Here Are The Advantages Of Giving Back In Times Of Crisis

Why the COVID-19 pandemic is the perfect time for you to boost your brand's approach to corporate social responsibility.
Here Are The Advantages Of Giving Back In Times Of Crisis
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It’s been impossible to ignore the impact cannabis brands have been making during the coronavirus pandemic.

There was the reassuring nod by leaders around the world who affirmed the industry as an essential service, alongside a steady stream of news about marijuana and CBD-based businesses pitching in to help their communities through a tough time. Some started making hand sanitizer, while others looked around their greenhouses for protective gear to deliver to the front-lines.

RELATED: Marijuana Dispensaries Offer Essential Services Across The Country. Here's Why It Matters.

It’s been a great chance for an industry that’s long been under the microscope to showcase its corporate social responsibility (CSR) policies. But what is CSR? It’s the idea that businesses should act responsibly toward customers and employees, conduct ethical operations, and be a positive force in the community.

For the average cannabis entrepreneur, seeing news about donations of tens of thousands of items float by on social media can be daunting. After all, even though many marijuana businesses are seeing unprecedented demand as consumers stock up on products, there’s still a lot of uncertainty about the ultimate impact of the COVID-19 crisis.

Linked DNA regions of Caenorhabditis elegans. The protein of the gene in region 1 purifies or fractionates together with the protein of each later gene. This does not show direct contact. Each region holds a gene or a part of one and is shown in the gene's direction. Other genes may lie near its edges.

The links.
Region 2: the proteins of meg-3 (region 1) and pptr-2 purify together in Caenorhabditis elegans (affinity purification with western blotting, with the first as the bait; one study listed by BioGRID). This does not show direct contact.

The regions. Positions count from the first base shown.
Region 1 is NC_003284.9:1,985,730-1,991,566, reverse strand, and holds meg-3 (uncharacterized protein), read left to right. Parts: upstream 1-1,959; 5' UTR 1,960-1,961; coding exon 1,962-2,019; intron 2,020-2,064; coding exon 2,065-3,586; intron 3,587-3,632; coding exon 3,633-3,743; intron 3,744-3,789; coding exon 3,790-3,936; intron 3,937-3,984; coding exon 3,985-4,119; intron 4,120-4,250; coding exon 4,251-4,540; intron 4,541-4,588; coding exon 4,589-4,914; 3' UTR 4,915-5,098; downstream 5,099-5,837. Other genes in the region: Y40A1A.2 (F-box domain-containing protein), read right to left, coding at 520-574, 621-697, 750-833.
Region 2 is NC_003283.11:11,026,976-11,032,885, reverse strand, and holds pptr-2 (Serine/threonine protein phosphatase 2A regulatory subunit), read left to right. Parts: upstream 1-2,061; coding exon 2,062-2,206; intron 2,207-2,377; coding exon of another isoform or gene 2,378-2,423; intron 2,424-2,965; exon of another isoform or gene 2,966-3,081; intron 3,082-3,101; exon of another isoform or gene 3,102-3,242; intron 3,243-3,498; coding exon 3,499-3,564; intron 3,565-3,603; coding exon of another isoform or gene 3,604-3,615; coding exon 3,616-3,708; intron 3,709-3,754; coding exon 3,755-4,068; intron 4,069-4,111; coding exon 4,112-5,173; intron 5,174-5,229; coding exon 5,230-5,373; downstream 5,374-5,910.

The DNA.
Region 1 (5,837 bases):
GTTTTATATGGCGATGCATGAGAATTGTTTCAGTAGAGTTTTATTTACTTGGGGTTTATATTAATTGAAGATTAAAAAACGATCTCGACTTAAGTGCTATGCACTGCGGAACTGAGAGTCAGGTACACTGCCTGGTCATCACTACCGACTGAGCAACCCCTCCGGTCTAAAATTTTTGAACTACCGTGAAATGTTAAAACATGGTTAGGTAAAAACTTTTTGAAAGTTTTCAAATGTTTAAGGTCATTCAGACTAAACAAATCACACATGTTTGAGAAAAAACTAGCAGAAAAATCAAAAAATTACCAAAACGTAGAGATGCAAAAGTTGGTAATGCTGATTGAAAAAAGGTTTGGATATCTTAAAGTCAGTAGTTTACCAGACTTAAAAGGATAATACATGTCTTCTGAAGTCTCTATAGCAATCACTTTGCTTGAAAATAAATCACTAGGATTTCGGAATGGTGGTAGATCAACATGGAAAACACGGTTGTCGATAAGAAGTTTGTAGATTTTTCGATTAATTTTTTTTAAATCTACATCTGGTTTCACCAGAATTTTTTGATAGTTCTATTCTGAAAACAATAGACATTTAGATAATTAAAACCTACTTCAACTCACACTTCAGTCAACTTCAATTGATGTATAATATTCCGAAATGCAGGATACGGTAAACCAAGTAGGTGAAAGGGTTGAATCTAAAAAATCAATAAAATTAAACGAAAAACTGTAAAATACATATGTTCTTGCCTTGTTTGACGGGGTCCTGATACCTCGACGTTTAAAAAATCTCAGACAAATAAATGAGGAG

But you don’t have to be a giant multi-state operator to use shelter-in-place orders and the social-distancing atmosphere as an opportunity to tweak your CSR approach. Experts say it doesn’t have to cost a lot and could actually save you money in the long-run.

The four principles of corporate social responsibility 

CSR may smack of upbeat PowerPoint presentations and corporate motivational music, sure. You’ve most likely come across it in slick ad campaigns from some multinational company that wants to tell you about how they’re saving the rainforest with a new battery design or giving kids in Uganda an education by furnishing them with shoes. But CSR is more than just an add-on program.

RELATED: Cannabis Companies Donate Personal Protection Equipment To Frontline Health Care Workers

Last year, the non-profit group the Global Cannabis Partnership released its CSR framework. Cannabis companies, government agencies, and lawyers from around the world came together to settle on four principles to guide the worldwide industry – responsibility, collaboration, transparency, and continuous improvement. The standards touch on minimizing greenhouse gas emissions, promoting responsible product use, and ethical business practices, among other things.

And while CSR covers a lot of different areas, from employee wellness to charity partnerships, coming up with your company’s plan isn’t about trying to pick the right topic out of a hat, according to Lisa Hogan, president, and CEO of the Corporate Social Responsibility Foundation. 

“Implementing corporate social responsibility principles is not a zero-sum concept. Businesses and industries have many facets," says Hogan. "The goal for modern innovative companies is to source leaders and personnel with the skill sets to ensure that the company performs well financially and operates in a socially and environmentally responsible manner.”